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Only the common cold results in more lost work days than back strain. Overexertion is responsible for 25% of all workplace injuries, according to the National Safety Council. One worker in every 200 experiences an overexertion injury, indicates data compiled by the National Institute for Occupational Safety and Health (NIOSH). Annually, overexertion injuries cost American business more than 12 million lost workdays and over $1 billion in compensation costs. The majority of overexertion injuries — 60% — result in back strain, particularly in the lower back.

Statistics show that one in five disabling workplace injuries are back injuries and that more than 25% of workers’ compensation claims are for back injuries. Back strain occurs when the back muscles are overused or ligaments and tendons are overstretched. Recovery can be lengthy; and once damaged, the back is particularly susceptible to re-injury.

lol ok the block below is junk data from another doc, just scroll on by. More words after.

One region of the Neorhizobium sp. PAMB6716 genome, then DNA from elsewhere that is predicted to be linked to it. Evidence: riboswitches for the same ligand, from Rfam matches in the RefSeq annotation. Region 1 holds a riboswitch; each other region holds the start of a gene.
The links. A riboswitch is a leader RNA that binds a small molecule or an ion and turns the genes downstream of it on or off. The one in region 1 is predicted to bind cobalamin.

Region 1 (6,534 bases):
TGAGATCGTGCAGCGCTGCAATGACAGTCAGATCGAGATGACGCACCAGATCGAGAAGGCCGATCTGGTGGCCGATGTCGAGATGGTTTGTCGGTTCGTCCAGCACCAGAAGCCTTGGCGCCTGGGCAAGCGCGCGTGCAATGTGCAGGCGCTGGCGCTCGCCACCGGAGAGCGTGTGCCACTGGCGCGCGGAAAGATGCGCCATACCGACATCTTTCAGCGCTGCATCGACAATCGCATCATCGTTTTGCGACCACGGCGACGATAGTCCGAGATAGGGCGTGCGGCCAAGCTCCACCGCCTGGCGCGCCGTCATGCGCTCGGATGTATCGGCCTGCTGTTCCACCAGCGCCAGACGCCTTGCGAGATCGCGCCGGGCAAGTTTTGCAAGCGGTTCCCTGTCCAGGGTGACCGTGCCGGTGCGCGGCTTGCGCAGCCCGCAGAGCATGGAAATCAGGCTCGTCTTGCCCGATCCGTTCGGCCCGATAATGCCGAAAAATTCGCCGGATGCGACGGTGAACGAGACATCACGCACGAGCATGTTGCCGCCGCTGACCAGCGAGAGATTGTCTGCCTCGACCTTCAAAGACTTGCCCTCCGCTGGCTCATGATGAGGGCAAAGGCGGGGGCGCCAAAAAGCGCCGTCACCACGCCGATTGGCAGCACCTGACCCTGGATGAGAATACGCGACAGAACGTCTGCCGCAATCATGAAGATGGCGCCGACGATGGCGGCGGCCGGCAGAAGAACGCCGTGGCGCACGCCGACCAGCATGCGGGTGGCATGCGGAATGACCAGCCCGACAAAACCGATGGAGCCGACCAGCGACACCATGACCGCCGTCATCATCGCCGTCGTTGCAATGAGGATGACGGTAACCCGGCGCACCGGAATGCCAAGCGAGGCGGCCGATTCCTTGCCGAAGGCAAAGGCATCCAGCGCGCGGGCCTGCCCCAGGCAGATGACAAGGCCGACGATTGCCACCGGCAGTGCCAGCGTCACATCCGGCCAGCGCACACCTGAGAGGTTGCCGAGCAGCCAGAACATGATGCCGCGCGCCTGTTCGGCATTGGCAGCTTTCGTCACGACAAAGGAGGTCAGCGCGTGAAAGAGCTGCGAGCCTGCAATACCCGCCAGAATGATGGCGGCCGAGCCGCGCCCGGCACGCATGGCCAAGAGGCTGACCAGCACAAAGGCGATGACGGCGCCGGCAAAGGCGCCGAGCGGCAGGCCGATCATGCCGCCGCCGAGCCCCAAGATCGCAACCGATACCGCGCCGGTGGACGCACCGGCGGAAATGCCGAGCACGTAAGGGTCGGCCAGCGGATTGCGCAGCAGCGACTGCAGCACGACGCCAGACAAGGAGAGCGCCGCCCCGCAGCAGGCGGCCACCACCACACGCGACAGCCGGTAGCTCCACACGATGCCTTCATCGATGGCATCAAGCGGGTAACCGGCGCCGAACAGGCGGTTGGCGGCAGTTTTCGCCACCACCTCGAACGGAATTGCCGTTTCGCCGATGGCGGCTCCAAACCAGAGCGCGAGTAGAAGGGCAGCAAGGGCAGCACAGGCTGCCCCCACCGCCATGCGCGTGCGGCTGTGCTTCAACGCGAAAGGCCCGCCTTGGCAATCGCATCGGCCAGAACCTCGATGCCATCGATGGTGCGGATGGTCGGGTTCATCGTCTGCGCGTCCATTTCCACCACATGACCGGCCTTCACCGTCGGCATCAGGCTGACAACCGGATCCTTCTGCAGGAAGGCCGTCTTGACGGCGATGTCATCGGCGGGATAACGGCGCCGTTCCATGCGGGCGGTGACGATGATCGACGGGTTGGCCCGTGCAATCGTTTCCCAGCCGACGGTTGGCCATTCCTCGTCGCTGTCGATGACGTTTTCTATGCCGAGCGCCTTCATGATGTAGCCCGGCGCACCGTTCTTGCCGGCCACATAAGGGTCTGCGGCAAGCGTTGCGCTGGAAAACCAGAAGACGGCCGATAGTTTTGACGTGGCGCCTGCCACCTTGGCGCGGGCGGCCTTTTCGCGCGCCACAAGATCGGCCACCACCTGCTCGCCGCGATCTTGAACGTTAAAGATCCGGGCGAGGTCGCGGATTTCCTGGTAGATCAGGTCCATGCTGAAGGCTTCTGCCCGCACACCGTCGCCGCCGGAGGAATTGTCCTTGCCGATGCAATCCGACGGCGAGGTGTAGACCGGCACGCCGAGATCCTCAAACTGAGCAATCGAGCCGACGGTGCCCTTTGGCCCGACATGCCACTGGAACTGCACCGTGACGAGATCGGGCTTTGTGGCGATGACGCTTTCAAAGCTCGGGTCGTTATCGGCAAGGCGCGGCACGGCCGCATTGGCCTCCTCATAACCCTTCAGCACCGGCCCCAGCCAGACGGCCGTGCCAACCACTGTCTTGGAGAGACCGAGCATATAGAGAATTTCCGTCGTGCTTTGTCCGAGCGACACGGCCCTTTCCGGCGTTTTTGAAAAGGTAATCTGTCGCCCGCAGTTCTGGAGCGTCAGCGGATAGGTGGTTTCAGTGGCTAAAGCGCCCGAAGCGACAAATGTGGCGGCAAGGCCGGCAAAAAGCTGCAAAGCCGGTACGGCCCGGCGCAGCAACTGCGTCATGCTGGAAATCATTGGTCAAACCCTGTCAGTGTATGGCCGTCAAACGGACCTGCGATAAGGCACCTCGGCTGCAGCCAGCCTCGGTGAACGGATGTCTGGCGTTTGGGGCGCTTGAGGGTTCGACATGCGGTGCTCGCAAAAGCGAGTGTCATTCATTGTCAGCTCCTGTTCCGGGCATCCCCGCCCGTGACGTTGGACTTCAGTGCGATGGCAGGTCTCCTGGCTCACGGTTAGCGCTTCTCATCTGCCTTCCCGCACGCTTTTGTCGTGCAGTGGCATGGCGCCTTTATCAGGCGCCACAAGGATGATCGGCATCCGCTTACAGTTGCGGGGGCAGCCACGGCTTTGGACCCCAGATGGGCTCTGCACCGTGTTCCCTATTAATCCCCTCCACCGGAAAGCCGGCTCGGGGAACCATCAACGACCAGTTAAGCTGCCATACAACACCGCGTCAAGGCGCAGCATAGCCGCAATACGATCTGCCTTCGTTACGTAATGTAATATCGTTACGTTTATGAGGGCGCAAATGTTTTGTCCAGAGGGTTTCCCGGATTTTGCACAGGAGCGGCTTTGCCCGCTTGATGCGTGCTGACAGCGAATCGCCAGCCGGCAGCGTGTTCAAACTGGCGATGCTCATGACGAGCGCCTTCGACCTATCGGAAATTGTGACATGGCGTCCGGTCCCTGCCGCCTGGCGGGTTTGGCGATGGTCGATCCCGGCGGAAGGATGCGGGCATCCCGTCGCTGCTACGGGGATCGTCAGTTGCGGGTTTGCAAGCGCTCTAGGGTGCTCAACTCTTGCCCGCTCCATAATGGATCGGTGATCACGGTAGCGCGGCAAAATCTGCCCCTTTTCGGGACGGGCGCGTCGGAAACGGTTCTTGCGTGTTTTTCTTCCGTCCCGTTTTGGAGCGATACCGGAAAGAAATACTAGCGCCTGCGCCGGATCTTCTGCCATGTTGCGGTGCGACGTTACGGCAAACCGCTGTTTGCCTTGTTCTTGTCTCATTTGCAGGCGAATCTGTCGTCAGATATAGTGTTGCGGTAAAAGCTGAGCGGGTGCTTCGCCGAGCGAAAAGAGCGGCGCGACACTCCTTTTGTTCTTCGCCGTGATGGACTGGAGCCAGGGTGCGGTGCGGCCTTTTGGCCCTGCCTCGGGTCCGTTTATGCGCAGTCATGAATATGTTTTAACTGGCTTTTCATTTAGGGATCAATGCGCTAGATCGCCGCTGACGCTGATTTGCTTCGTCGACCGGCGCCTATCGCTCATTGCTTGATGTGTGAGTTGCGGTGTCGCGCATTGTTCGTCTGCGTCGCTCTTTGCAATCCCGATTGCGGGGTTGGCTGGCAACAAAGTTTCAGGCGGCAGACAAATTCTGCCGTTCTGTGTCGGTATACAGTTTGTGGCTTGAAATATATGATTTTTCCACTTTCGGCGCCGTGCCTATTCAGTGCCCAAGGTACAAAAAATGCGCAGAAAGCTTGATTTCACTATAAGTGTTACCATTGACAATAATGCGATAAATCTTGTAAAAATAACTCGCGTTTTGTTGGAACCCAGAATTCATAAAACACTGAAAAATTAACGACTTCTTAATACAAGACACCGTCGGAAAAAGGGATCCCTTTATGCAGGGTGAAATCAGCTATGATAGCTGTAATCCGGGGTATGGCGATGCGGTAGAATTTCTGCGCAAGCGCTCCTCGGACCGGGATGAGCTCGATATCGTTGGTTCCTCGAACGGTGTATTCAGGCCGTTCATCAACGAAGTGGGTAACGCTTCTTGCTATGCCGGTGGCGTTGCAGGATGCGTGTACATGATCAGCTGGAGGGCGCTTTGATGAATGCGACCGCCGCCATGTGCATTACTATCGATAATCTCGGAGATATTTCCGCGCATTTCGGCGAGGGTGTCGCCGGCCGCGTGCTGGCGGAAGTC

Back injuries most often occur during lifting, pulling, pushing, carrying, bending or twisting activities. These are the same activities most likely to be carried out by workers on a daily basis. According to OSHA studies, preventive measures that include weight restrictions on loads and personnel safety training have proved inadequate in reducing injuries. However, coupling preventive measures with ergonomically designed equipment can significantly reduce the incidence of back injuries in the workplace.

By studying the actions used to complete a task, ergonomic engineers are able to design equipment that eliminates or minimizes lifting, pulling, pushing, carrying, bending and twisting actions. Ergonomic cart puller equipment that reduces the potential for overexertion or extension reduces the risk of back injury.

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